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AI Chiefs Need to Experiment to Implement AI Successfully

DOD AI leaders are tackling responsible AI practices and leadership as agencies appoint AI chiefs under a recent executive order.

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AI Chiefs Need to Experiment to Implement AI Successfully
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Taking risks is critical to success for the chief artificial intelligence officer, according to government and commercial AI leaders who met at the inaugural Chief AI Officer (CAIO) Summit in Boston last week.

Eileen Vidrine, who was appointed the Air Force’s chief data and AI officer this year, said at the event that when it comes to successfully integrating AI into an agency, “it really comes from being innovation-driven. You have to start small and scale. You have to be willing to experiment.”

Although artificial intelligence development itself is nothing new, the role of the CAIO is, particularly in the federal government. These leaders will be instrumental in shaping agency strategy and application of AI in the wake of the October White House executive order that directs federal agencies to designate a CAIO within 60 days, among other actions.

Vidrine said the Air Force’s AI efforts so far included creating innovation hubs, accelerators with universities like MIT and a proving ground at Elgin Air Force Base in Florida.

“It’s not just about sending research money to an institution. We actually have a dozen airmen and guardians working side by side with these researchers, but then you have to scale it out,” Vidrine said.

Initiatives like turning major challenges into games have brought together experts and non-experts to tackle manual processes and find fast and efficient ways to automate them, she added. These challenges have brought in allied partners, small businesses and academic teams into spaces they would otherwise not occupy. These partnerships help DOD operate more efficiently.

David Barnes, who serves as the Army’s chief AI ethics officer at the Army AI Integration Center (AI2C), said at the event that the organization is focused on understanding AI’s quantitative and qualitative risks, educating and developing a workforce that understands the potential benefits and risks of AI, producing partnerships between the government, academia and industry, as well as coordinating and scaling the Army’s use of AI.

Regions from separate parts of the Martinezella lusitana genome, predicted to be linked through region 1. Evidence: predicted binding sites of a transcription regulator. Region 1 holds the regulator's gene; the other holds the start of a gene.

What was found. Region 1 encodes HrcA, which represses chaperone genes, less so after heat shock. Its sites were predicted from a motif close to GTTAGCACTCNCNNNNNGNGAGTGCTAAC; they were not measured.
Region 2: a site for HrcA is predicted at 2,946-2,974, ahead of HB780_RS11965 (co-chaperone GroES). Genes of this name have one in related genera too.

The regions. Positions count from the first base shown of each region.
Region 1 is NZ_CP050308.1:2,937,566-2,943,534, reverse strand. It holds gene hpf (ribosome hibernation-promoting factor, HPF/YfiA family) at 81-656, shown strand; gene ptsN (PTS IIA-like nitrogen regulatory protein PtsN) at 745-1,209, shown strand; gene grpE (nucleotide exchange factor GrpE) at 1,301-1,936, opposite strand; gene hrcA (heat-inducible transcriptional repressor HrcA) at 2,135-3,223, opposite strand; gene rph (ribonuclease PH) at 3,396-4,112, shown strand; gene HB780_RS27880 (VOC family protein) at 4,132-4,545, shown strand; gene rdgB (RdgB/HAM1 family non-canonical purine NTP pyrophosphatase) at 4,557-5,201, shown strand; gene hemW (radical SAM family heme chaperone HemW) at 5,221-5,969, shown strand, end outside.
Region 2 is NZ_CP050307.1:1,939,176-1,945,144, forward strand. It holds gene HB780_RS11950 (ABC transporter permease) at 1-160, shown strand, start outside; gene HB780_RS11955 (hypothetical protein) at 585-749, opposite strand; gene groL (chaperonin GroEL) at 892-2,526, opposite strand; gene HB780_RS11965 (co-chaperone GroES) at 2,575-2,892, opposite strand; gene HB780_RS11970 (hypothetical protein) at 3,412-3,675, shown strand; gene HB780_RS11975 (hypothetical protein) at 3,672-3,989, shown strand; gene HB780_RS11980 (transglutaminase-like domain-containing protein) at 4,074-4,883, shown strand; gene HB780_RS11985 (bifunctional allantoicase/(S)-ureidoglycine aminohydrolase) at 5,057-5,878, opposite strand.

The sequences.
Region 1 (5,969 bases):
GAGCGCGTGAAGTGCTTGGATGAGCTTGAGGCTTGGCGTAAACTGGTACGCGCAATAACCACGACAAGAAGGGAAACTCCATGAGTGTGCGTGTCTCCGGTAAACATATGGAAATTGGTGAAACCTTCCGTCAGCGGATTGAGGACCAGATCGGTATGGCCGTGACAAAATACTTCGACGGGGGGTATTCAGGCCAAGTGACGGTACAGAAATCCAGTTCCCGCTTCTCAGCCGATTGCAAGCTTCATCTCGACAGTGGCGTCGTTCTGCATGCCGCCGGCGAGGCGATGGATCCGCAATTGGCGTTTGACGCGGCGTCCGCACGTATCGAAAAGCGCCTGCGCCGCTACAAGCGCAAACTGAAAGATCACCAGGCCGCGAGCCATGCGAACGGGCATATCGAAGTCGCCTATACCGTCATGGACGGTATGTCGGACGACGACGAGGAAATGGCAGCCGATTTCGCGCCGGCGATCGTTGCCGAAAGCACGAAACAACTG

Notable is Barnes’ comment that DOD does not want to “establish another set of compliance gates.”

“We don’t want to find another set of eyes necessarily looking over our shoulders,” when it comes to developing AI strategy, he added. But the challenge becomes “changing attitudes about that ‘it’s going to slow me down.’ It’s also taking those principles, taking this risk management framework and translating that down to the MO ops team so that the individual knows what their role is, ensuring that the organization is developing trustworthy AI and aligned with the business strategy.”

Vidrine added that using the hidden talents of her workforce has helped the department address responsible AI practices and guidelines within it.

“You have to build your champions. When you let your champion shine, the velocity that you can get moving forward is pretty phenomenal,” Vidrine said. “I think everybody in this room has great capability in your workforce that you just don’t know about yet because they’re doing one thing. So a little [natural language processing] on some HR records can actually create amazing insight.”

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